“That was a really powerful feeling, to feel like I actually did something,” she says. “And to know that I can actually do this! After seeing my test scores from my GED, I knew I’m not stupid like everyone said I was in elementary school and high school. … That was a really good feeling, and it made me want to continue.”
Years before, Mancini had dreamed of attending art school, but studying art was not an option in her family. Her parents steered her away.

“I always knew that I was an artist and that I wanted to pursue a career in art,” she says.

Within a few weeks, she was enrolled in the graphic design program at the University of Cincinnati’s Blue Ash campus. Now 29, she enrolled on her own without apology, and her parents were supportive.
Mancini spent the next three years completing her associate degree at UC while struggling personally and academically. To survive the day-to-day expenses at home with her daughter, she took loans for living expenses and signed up for both Medicaid and food stamps.

At school, the academic world was unfamiliar and graphic design was relatively new to her. The learning curve was significant. Mancini had been away from school for 10 years and was learning many of these skills for the first time while her peers were proficient on computers and the design software.
“It took me a while to figure out how to (simply) take a test,” she says. “I had major test anxiety through elementary school and high school, but I found that the more I learned the more I was interested in the subject matter. Then I didn’t feel like I was studying.”

The moment it clicked

For the first time in her life, learning was a source of pleasure rather than embarrassment, but it wasn't enough.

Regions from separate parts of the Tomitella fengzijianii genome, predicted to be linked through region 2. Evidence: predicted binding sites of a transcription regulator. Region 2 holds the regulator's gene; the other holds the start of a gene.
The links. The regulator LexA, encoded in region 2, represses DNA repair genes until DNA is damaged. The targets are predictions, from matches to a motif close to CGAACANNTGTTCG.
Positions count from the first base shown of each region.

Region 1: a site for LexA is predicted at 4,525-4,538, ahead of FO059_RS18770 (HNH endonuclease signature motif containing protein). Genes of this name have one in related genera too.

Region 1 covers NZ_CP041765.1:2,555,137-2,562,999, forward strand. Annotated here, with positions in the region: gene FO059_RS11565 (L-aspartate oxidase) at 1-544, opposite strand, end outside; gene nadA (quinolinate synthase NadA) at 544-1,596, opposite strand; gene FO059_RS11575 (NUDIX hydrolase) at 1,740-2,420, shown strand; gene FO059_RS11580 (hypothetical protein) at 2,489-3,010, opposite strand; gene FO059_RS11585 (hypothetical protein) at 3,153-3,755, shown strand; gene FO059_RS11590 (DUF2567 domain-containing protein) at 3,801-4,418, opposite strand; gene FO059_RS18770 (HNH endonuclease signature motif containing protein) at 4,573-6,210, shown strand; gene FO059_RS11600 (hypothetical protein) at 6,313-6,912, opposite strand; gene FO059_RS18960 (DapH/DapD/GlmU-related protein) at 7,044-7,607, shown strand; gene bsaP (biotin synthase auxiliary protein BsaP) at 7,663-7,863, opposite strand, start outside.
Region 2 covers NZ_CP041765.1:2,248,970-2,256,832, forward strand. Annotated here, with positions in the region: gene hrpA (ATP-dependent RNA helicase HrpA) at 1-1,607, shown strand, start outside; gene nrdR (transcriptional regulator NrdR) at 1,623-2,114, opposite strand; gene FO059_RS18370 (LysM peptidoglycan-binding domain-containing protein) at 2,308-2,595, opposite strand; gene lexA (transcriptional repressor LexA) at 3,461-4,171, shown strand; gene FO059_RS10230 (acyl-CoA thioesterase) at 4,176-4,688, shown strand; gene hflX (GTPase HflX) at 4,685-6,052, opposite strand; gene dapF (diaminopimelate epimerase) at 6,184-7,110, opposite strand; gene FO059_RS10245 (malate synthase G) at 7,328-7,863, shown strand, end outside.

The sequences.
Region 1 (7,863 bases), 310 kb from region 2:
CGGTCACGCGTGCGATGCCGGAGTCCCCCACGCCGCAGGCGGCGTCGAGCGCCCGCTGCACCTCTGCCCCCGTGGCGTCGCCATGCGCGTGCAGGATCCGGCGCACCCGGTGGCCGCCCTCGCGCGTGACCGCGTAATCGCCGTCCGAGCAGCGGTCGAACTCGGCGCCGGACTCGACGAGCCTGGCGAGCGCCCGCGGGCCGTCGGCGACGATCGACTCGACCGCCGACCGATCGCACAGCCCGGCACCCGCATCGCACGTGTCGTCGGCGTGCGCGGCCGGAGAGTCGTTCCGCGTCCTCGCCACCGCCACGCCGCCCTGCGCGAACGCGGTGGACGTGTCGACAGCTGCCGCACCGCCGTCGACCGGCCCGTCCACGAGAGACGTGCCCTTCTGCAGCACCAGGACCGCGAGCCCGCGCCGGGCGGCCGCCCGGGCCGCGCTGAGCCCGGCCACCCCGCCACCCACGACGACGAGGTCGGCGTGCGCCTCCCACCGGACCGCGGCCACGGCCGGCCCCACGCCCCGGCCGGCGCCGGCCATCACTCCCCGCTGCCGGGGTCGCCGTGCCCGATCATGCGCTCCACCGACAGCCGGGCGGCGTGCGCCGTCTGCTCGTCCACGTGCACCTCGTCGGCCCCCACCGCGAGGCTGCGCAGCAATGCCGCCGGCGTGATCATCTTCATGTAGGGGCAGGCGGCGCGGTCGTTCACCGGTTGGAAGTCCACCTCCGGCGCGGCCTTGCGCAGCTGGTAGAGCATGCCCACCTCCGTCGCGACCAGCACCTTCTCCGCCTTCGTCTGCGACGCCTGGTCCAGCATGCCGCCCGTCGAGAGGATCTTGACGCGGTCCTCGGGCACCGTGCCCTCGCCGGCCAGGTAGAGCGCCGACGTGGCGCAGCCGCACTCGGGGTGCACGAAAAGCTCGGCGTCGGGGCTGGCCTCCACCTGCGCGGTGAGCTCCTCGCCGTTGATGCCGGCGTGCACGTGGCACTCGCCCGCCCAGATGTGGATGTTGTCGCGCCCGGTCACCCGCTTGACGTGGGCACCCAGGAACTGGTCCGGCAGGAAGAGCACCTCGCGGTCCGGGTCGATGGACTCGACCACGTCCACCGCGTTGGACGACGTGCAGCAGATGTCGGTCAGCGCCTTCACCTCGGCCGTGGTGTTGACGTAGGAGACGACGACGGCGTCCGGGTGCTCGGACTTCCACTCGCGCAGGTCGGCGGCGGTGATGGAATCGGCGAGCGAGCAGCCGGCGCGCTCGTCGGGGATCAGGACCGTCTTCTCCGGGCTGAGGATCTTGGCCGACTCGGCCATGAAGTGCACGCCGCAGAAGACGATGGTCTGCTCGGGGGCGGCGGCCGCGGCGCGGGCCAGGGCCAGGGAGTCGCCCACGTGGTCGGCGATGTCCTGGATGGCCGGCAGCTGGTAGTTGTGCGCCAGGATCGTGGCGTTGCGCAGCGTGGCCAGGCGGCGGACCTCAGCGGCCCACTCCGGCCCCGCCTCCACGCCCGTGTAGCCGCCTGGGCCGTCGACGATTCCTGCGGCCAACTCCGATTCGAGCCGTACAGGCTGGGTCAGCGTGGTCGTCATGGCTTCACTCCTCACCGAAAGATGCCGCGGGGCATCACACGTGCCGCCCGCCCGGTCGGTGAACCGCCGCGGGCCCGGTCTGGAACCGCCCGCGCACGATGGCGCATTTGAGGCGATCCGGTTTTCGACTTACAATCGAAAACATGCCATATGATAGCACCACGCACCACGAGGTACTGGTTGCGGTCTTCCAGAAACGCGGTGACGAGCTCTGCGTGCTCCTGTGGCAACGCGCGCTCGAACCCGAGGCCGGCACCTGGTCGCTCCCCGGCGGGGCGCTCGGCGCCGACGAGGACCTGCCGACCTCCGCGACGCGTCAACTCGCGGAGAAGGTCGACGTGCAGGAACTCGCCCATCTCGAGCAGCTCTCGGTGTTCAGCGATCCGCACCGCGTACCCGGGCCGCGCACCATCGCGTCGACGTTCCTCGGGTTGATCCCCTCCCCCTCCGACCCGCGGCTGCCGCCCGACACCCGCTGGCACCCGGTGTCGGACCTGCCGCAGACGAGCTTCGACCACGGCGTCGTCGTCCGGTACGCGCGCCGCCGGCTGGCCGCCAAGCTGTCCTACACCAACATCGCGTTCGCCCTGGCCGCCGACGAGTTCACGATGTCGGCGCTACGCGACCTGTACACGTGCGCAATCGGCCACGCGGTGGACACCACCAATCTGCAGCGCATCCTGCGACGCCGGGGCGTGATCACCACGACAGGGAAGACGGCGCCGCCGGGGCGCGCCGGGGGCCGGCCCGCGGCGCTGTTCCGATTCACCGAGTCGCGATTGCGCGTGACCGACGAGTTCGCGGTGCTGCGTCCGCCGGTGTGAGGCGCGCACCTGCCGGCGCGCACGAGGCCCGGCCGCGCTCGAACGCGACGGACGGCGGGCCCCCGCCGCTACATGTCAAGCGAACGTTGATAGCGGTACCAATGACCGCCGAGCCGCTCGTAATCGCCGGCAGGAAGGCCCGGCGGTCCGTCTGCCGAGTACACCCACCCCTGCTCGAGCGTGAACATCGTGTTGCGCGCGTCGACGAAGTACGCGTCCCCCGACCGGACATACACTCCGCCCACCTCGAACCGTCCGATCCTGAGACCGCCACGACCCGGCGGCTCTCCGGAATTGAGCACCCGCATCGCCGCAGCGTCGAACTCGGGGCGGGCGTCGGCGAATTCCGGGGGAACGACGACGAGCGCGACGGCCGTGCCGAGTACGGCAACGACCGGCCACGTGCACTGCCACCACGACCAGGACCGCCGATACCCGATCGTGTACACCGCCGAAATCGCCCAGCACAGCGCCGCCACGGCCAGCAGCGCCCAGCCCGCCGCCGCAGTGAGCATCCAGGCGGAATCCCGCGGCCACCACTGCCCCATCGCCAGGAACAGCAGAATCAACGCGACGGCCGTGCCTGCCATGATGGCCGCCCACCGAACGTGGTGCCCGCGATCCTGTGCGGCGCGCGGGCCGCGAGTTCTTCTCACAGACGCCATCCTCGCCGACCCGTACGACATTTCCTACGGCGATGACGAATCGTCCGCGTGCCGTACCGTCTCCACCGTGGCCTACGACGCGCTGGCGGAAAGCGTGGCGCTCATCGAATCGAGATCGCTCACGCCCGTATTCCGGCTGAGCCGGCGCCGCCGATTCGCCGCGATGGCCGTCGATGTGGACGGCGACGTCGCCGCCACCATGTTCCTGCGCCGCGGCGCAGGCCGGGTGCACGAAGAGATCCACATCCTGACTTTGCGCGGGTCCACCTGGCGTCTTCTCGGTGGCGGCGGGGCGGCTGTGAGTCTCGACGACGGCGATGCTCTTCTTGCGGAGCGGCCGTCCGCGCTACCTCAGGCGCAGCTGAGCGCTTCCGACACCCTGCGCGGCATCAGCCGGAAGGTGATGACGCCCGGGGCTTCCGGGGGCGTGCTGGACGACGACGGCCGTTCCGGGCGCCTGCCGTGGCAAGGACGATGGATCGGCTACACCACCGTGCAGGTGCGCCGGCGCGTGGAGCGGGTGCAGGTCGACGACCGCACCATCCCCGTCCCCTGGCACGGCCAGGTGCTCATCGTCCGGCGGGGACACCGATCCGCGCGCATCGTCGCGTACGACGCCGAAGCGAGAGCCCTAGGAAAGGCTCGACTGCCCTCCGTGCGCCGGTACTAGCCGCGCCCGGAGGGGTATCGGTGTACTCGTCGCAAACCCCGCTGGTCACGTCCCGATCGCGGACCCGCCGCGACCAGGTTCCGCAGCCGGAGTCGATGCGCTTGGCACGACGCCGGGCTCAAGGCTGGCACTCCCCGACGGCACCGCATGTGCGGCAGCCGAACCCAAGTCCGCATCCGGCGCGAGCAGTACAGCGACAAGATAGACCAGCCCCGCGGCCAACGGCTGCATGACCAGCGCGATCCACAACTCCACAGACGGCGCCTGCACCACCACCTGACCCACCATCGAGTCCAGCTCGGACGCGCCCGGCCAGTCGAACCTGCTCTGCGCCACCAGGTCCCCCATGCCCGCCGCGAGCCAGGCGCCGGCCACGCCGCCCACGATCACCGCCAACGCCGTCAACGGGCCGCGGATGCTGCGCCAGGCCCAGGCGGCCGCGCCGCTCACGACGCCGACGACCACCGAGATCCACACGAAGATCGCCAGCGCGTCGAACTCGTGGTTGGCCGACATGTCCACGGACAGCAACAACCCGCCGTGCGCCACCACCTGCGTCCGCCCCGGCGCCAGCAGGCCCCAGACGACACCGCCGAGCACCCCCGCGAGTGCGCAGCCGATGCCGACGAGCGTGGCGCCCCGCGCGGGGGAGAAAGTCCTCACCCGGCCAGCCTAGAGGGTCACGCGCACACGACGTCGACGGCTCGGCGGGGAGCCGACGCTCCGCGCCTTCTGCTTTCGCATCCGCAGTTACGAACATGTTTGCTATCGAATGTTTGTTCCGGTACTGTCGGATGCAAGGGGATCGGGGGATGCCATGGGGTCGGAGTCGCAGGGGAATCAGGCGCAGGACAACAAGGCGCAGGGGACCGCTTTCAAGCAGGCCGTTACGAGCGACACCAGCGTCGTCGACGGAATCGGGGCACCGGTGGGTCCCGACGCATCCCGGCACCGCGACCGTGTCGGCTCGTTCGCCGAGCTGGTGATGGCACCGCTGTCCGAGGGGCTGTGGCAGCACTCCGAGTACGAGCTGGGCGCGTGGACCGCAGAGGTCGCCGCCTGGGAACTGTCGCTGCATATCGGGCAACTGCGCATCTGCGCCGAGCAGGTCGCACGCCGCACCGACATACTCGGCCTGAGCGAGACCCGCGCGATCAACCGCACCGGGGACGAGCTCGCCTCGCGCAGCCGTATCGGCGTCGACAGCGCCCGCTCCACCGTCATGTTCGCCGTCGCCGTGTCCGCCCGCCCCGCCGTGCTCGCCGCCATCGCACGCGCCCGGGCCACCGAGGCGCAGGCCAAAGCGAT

Artistically, Mancini’s first major breakthrough came during an assignment in a rhetorical writing class. The teacher was fired up about the issue of mountaintop removal and the assignment was to write a rhetorical response to the oppression suffered by Appalachian communities impacted by the mining.

Her first draft was terrible, she remembers. But with encouragement from her teacher, she dug deeper and opened a wound to write the next draft of her paper.
With family roots in Pennsylvania and West Virginia, Mancini’s great-grandparents were coal miners and her father had worked at a power plant. So the experiences of poor Appalachians was familiar to her, and she let her feelings of loyalty to the region direct the assignment.
“That fueled my confidence because I could actually be passionate about something again,” she says. “And it had been so long since I’d been passionate about anything. I had to come to terms with exactly what (miners) were talking about because they were talking about me. Once I did that, it was like it clicked.”
She drew on that experience as she developed her skills in other classes, applying her passion for social and political issues to her graphic design work.
Mancini completed her associate degree from UC Blue Ash with a decent GPA and a few student awards under her belt. Most of the awards came as a total surprise, spurred by professors who encouraged her to submit her work in competitions. She remembers the emotional response she had at winning her first award.
“It was a huge shock,” she says. “I thought, ‘This kind of stuff is not supposed to happen to somebody like me.’ I remember sitting with my professor and getting my award and I was just full of tears.”

From Blue Ash to OTR
After tasting achievement, Mancini wasn’t ready to stop. Her dream all along had been to become an artist, and she was set on enrolling at the Art Academy of Cincinnati (AAC). The academic transfer to AAC was relatively easy, but the transition was difficult for her personally and artistically.
Whereas the program at UC had been client-based and technical, the Art Academy assignments were student-directed and open-ended. For Mancini, it was another case of culture shock. Between navigating AAC’s academic culture and her relationships with other students at the small school, she felt out of place at first.